This truly is one of the most extraordinary times not only I, but probably most of my readers and actually most people on the globe musty be going through….
….but to be quite honest, there are some aspects of this involuntary period of self confinement, which I am in fact enjoying …..
Yes, first and foremost it has – unexpectedly – brought together the whole family (plus my son’s exiled girl friend) under one roof, resulting in daily family meals, frequent and possibly more meaningful conversations and even in the odd joint online or board game, usually only reserved for Christmas. As the house is thankfully large enough to leave everyone their own space if needed, it is a nice state to find myself in, especially after periods of solitude in Sweden.
The other great advantage the lock down brings is : Time!……
It was for the last 10 or 15 years the commodity I was missing the most, which – to a large degree – was self-inflicted…
I had at times just taken on too much or I just wanted to do too many things at the same time. Admittedly a lot of these things were really good fun (traveling, sport, FECAVA and BSAVA activities etc) but they left me in a constant state of restlessness and with the feeling that I was always in a desperate race with all my commitments. Although I find that I am definitely more productive under these circumstances, I think that there is a fine line between “eu” – stress (when you think that you can cope) and “dys” – stress (when you think that you can not)…..
It is now 10 days since I finished my last emergency shift in Oxfordshire and to be honest, I haven’t really tried to get another placement at the moment. Without the pandemic and its consequences, I had expected to have met this week with some Czech colleagues in Prague to start organizing another congress and I had been due to attend the annual BSAVA Congress – this year for the last time in Birmingham (happy memories….).
All this and additionally a planed trip to the far East is now not happening and instead of certain unfamiliarity, I am finding myself surrounded by familiarity but in a state of complete uncertainty.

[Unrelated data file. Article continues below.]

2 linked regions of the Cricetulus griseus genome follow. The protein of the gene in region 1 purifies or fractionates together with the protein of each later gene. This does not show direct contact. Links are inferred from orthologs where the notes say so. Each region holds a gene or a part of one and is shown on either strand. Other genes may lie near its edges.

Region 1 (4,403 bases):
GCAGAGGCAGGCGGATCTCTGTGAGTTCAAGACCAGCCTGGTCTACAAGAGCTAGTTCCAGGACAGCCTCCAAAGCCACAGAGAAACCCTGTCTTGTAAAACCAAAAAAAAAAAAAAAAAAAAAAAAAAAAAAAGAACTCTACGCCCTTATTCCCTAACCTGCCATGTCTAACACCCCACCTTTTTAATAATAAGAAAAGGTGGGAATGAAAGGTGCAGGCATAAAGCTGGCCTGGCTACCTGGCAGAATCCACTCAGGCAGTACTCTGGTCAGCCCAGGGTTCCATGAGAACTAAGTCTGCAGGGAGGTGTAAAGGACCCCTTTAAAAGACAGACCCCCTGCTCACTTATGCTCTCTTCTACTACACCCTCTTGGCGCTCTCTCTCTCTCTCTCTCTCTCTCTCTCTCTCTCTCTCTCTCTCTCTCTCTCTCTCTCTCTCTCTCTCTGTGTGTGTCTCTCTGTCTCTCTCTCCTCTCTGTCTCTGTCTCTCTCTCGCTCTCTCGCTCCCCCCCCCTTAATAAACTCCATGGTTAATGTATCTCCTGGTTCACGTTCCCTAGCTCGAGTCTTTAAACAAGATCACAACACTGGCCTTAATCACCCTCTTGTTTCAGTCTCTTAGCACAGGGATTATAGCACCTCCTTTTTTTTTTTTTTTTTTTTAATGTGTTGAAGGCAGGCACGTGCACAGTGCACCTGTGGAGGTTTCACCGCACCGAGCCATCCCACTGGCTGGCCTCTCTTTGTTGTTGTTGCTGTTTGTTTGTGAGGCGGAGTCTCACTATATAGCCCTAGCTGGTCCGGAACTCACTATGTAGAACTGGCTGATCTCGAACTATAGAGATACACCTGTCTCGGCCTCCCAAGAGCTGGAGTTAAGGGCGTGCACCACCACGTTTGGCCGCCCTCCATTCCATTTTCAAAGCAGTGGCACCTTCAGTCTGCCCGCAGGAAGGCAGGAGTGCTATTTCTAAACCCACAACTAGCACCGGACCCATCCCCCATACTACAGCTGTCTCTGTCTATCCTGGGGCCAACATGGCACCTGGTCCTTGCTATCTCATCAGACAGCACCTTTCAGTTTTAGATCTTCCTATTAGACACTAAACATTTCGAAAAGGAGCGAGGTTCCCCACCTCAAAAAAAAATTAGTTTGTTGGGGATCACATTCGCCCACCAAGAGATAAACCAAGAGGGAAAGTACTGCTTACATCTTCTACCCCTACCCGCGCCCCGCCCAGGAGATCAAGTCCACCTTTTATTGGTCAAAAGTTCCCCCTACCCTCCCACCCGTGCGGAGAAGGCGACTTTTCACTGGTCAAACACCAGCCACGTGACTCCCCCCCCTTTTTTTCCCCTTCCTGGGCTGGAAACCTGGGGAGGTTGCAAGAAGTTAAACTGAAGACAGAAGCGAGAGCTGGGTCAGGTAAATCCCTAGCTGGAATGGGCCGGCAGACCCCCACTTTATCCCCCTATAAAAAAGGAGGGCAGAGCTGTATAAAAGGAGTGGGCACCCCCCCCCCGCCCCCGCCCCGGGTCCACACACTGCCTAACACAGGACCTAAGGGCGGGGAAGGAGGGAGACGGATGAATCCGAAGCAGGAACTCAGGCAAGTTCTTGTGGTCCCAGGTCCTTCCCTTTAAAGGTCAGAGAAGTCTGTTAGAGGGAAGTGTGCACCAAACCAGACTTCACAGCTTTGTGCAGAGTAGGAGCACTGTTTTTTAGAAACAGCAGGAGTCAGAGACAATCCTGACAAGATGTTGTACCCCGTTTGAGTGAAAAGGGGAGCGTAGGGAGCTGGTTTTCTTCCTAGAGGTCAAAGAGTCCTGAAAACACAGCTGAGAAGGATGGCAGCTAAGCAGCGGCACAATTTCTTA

So how is the “Blue Vet” organizing his day during the lock down?…..
The biggest daily task is to finally get organized : in my study, there are still boxes of stuff from my latest travels, that need to be emptied and there are the mountains of seemingly never ending paperwork that can now be dealt with. For once even my accountant is impressed with me…..
As already mentioned above, thankfully our house has a few features which make it an ideal place to keep me busy. A decently sized garden and in addition to that a couple of weeks with excellent weather certainly helps. I also appreciate that the government has had the good sense to grant its citizens a single exercise session per day – this means that the military road next to the army training next to our house receives a daily visit.
And even if that would no longer be allowed, there is still a gym waiting for me just two doors away from my study, which I had set up years ago to curb the impact of too many hours at the clinic or in front of the computer combined with a sugar rich diet.
While we are on the subject – I have also declared war on the seemingly never ending quantities of tins and dried food stuff which have been stored away in draws and in our garage. Finally I am finding time to cook and I have five (if I am counting in our three legged cat….)
victims, who have to endure my creations….
An yes, there is also time for a good read….
Both, to keep up with the language, as well as satisfying my cravings for excellent “Nordic Noire” literature, I am working my way – surprisingly fast – through a more recent Jo Nesbø novel in its Norwegian original. Highly recommendable – no just during a “Lock Down”.
A further “life line” is also the network of friends (vets and non-vets) and colleagues abroad and elsewhere in the UK. Lets admit it – the internet is a brilliant invention (if you have a decent connection). Seeing how colleagues all over the globe are arranging themselves to continue to provide help and support not only for their patients, but often also to their neighbors and loved ones, is both inspiring and humbling and reinforces my expectation that we might progress from the current situation (which will be a matter of the past in a few weeks time) possibly even as better human beings…..